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October 19, 2022

Exploring resilience


On the first day of work, we briefly talked about how our communities reacted to the impact of the Covid emergency. It was tough, but somehow everyone found the strength to take action to withstand the shock, limit the damage, and maybe even rediscover hidden resources and capabilities. This ability to react without succumbing to a sudden situation of chaos and loss of control is precisely that quality we call resilience.

If you want to listen to some of the testimonies that followed during the two days of the meeting, you will find the recordings on our FaceBook page (publication in progress).

Better prepare for the future

However, it may be useful to treasure what we have experienced in this phase of the pandemic and better prepare ourselves for future scenarios. We tried to do this by analyzing the characteristics of resilient systems, with particular reference to socio-ecological systems. We did this through a document from the Stockholm Resilience Centre which focuses on seven important principles that we should be concerned about implementing both locally and at the European level.

In this post, however, we could introduce the topic with this video by Professor Brian Walker who explains what resilience is in a very effective way. The analogy with the condition of a critically ill patient admitted to intensive care is really useful to frame the moment in which a deep crisis affects our systems.

You can instead see here the video of our overview during the meeting and download here the slides for you for your convenience.

Tommaso Brazzini presenting future scenarios
Dr. Tommaso Brazzini talking about future scenarios

Future scenarios

We also listened to the report by Dr. Tommaso Brazzini of the Researcher at GEEDS - University of Valladolid (Spain) on future risk scenarios. Indeed, it is clear that many of the elements that have supported our societies and economies up to now are now in crisis: energy, resources, biodiversity, social protection, there is a lot to work on. It is certainly better to know, to be ready, to prepare as much as possible and perhaps also to find aspects of these changes that can be exploited for a positive and desirable evolution.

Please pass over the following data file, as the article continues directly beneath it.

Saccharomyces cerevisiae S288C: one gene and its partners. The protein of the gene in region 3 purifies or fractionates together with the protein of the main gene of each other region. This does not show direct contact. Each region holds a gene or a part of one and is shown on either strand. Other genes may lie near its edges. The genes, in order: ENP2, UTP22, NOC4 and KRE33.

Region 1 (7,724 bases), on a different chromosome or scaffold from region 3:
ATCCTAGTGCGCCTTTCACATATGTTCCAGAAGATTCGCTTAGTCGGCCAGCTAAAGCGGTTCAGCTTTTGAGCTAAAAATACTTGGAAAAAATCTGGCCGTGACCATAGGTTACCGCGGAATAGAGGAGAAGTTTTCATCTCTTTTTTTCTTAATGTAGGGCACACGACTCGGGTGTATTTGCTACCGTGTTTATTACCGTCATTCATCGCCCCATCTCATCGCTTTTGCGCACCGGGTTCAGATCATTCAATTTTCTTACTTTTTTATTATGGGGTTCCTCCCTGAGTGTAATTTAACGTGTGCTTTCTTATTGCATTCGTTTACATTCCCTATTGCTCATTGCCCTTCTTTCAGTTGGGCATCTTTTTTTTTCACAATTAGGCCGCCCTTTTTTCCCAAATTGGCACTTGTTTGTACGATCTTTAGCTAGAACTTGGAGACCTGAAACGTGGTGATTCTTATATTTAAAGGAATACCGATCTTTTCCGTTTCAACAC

You can see his presentation here and download the slides.

Didier Juvin presenting La Mine
Didier Juvin - Ressourcerie La Mine - Arcueil

Introducing new tools

On the second day we listened to a new round of testimonies, this time trying to identify in the various stories the presence of the seven principles suggested the previous day. One thing became clear, responding to the sudden evolution of complex scenarios is really difficult and challenging.

This is what gives rise to the need to equip ourselves with tools for analyzing and planning our actions. We therefore tried to introduce the Cynefin framework and the use of the Causal Diagrams. These are mental models that have been developed in the sciences that study the dynamics of complex systems precisely to facilitate our decision-making processes by reducing the risk of making wrong decisions or producing unexpected negative consequences.

You can see the presentation here and download the slides.
Here you can also see the presentation of Dave Snowden on YouTube.

Presenting the Cynefin framework
Using the Cynefin framework to navigate complexity

Save the date for the next meeting

Our next online meeting will be on December 15th and 16th virtually hosted by Valsamoggia (ITA). Now that we have acquired a first little set of tools on a theoretical level, we will dedicate the two days to practice, addressing real cases from our communities and trying to combine these new approaches to our consolidated habits.

Stay tuned because we will soon publish the registration form.

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